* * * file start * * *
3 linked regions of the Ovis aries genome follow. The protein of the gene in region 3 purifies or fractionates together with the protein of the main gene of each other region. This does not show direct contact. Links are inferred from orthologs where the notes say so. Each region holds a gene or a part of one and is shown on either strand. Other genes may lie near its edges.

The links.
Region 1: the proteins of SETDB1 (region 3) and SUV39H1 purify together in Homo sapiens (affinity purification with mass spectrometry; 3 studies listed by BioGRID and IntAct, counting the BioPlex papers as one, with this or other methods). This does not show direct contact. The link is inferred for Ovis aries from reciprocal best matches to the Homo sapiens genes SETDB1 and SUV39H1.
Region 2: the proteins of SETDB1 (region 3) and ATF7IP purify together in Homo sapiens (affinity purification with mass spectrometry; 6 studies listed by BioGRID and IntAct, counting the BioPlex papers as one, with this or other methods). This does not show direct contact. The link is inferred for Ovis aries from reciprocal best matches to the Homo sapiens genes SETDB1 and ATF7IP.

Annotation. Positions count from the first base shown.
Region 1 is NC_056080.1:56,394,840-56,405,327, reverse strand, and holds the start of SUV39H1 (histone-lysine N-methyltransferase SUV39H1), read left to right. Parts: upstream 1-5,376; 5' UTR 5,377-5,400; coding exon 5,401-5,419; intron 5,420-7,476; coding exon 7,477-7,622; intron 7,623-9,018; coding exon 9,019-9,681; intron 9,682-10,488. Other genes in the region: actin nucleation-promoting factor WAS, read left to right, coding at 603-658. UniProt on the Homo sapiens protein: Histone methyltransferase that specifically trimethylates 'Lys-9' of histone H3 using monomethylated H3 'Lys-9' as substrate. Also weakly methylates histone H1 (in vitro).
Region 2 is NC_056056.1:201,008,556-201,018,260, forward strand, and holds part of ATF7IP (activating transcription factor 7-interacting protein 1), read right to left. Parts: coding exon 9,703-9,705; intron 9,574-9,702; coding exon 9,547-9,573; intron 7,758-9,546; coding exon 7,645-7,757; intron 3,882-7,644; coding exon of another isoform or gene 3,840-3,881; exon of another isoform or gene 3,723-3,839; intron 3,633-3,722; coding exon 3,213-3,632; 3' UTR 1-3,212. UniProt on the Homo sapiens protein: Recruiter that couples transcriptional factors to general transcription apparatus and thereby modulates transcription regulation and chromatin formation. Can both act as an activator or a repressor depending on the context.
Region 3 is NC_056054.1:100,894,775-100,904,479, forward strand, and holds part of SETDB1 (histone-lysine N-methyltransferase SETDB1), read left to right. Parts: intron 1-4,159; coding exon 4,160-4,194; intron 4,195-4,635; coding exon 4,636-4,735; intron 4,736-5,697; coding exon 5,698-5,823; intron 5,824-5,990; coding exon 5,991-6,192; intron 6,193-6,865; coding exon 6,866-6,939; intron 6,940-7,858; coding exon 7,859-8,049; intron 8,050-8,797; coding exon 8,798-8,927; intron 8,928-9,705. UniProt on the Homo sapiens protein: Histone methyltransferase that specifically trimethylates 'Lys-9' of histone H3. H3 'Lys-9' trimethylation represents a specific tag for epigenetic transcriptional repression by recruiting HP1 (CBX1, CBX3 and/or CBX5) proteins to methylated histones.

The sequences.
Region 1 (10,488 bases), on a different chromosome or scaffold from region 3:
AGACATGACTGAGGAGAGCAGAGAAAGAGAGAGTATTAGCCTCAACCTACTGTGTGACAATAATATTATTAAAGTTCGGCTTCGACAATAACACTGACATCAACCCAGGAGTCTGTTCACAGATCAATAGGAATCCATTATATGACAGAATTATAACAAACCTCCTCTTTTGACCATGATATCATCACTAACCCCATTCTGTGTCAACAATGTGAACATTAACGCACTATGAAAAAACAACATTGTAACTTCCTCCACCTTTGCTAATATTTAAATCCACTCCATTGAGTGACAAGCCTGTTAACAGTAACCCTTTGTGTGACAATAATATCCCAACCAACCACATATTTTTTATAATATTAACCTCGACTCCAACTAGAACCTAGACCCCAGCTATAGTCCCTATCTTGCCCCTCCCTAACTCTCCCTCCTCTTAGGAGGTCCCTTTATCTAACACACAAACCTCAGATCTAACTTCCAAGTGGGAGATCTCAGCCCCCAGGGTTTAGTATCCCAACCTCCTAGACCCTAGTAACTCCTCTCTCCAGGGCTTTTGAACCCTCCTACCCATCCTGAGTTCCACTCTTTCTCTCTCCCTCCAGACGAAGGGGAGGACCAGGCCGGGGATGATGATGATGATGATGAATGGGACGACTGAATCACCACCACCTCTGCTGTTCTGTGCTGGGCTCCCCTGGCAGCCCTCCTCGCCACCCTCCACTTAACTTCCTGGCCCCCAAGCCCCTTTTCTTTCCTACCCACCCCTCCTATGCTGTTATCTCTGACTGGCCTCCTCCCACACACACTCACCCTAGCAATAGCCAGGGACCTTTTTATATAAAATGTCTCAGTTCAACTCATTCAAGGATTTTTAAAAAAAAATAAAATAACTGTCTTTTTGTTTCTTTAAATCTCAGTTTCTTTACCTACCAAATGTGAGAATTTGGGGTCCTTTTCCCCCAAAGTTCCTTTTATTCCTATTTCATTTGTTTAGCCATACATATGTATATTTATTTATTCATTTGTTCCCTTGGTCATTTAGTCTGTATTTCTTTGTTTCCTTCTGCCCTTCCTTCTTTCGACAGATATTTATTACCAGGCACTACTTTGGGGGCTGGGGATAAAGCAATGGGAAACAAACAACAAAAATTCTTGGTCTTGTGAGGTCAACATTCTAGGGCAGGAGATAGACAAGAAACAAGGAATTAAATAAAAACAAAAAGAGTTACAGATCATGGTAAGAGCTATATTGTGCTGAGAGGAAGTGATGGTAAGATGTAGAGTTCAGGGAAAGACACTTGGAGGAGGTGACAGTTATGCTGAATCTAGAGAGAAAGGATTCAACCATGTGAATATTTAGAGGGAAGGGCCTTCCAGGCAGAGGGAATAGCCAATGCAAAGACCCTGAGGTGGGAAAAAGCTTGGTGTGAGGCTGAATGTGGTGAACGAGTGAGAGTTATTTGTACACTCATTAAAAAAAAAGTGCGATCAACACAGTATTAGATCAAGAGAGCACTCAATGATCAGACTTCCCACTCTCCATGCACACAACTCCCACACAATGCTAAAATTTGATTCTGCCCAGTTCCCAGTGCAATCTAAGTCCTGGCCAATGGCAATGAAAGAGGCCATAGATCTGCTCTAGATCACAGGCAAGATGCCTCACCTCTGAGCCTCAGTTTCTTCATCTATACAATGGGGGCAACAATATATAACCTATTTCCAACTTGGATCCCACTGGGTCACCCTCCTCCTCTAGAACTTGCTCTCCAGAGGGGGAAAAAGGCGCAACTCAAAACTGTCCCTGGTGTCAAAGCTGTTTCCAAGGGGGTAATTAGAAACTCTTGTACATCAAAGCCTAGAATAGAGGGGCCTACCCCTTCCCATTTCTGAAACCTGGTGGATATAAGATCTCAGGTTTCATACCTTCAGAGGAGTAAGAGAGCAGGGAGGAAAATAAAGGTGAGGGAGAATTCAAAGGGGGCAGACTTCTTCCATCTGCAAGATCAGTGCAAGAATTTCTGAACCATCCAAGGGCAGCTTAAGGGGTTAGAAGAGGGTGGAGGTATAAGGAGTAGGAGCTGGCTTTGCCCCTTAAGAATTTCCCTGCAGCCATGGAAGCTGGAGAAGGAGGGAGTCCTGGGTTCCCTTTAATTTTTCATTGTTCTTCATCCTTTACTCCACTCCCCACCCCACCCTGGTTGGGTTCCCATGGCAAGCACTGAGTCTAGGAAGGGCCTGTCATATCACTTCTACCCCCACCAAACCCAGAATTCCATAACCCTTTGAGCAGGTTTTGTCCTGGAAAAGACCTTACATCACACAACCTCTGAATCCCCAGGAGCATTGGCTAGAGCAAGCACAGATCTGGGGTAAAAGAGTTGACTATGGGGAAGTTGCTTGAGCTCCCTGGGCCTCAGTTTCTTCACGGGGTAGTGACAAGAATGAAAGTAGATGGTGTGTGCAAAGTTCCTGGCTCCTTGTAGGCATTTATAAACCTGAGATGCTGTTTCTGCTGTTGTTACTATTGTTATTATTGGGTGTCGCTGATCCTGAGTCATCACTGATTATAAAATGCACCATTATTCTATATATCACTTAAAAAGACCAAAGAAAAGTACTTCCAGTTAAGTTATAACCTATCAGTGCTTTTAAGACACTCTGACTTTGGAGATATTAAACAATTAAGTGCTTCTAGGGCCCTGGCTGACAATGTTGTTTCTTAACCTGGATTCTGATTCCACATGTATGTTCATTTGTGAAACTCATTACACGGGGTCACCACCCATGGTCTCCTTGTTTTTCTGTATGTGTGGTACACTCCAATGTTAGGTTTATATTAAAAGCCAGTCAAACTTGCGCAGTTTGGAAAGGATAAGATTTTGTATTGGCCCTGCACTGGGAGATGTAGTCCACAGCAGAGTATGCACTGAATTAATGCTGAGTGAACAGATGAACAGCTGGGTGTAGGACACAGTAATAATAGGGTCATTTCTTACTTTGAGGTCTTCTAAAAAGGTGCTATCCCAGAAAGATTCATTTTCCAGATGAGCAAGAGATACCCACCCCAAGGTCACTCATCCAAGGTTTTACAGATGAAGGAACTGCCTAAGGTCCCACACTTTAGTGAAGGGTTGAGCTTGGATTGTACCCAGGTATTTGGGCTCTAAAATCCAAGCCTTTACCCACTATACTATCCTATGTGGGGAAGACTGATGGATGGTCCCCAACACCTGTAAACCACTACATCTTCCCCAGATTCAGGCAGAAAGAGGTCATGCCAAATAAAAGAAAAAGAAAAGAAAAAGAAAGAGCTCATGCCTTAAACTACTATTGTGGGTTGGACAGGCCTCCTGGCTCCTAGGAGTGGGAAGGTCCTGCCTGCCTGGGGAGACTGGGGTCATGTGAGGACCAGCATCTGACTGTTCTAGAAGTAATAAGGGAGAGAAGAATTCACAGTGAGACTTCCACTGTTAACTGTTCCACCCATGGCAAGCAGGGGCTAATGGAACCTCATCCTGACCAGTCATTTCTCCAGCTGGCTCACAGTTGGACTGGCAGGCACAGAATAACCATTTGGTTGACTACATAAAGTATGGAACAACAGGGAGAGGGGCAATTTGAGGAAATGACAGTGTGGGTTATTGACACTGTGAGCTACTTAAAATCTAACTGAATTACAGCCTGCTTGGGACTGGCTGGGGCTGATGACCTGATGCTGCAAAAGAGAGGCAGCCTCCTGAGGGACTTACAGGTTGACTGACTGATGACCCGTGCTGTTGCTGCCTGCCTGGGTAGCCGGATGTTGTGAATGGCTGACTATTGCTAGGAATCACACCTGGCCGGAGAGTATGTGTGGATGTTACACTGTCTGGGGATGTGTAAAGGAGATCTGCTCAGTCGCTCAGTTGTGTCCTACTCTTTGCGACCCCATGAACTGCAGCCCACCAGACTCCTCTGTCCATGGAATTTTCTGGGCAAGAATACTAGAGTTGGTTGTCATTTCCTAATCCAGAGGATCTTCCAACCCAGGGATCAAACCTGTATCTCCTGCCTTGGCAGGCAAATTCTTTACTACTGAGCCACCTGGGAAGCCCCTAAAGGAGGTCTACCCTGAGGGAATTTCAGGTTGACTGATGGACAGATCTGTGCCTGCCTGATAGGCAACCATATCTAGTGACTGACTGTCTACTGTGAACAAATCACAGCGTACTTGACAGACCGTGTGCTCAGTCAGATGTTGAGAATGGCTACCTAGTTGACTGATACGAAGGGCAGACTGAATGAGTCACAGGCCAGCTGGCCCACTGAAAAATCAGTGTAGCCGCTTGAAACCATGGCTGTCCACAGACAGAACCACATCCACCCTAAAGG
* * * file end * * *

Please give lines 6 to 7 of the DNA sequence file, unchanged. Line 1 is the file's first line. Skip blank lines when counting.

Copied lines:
Region 1 is NC_056080.1:56,394,840-56,405,327, reverse strand, and holds the start of SUV39H1 (histone-lysine N-methyltransferase SUV39H1), read left to right. Parts: upstream 1-5,376; 5' UTR 5,377-5,400; coding exon 5,401-5,419; intron 5,420-7,476; coding exon 7,477-7,622; intron 7,623-9,018; coding exon 9,019-9,681; intron 9,682-10,488. Other genes in the region: actin nucleation-promoting factor WAS, read left to right, coding at 603-658. UniProt on the Homo sapiens protein: Histone methyltransferase that specifically trimethylates 'Lys-9' of histone H3 using monomethylated H3 'Lys-9' as substrate. Also weakly methylates histone H1 (in vitro).
Region 2 is NC_056056.1:201,008,556-201,018,260, forward strand, and holds part of ATF7IP (activating transcription factor 7-interacting protein 1), read right to left. Parts: coding exon 9,703-9,705; intron 9,574-9,702; coding exon 9,547-9,573; intron 7,758-9,546; coding exon 7,645-7,757; intron 3,882-7,644; coding exon of another isoform or gene 3,840-3,881; exon of another isoform or gene 3,723-3,839; intron 3,633-3,722; coding exon 3,213-3,632; 3' UTR 1-3,212. UniProt on the Homo sapiens protein: Recruiter that couples transcriptional factors to general transcription apparatus and thereby modulates transcription regulation and chromatin formation. Can both act as an activator or a repressor depending on the context.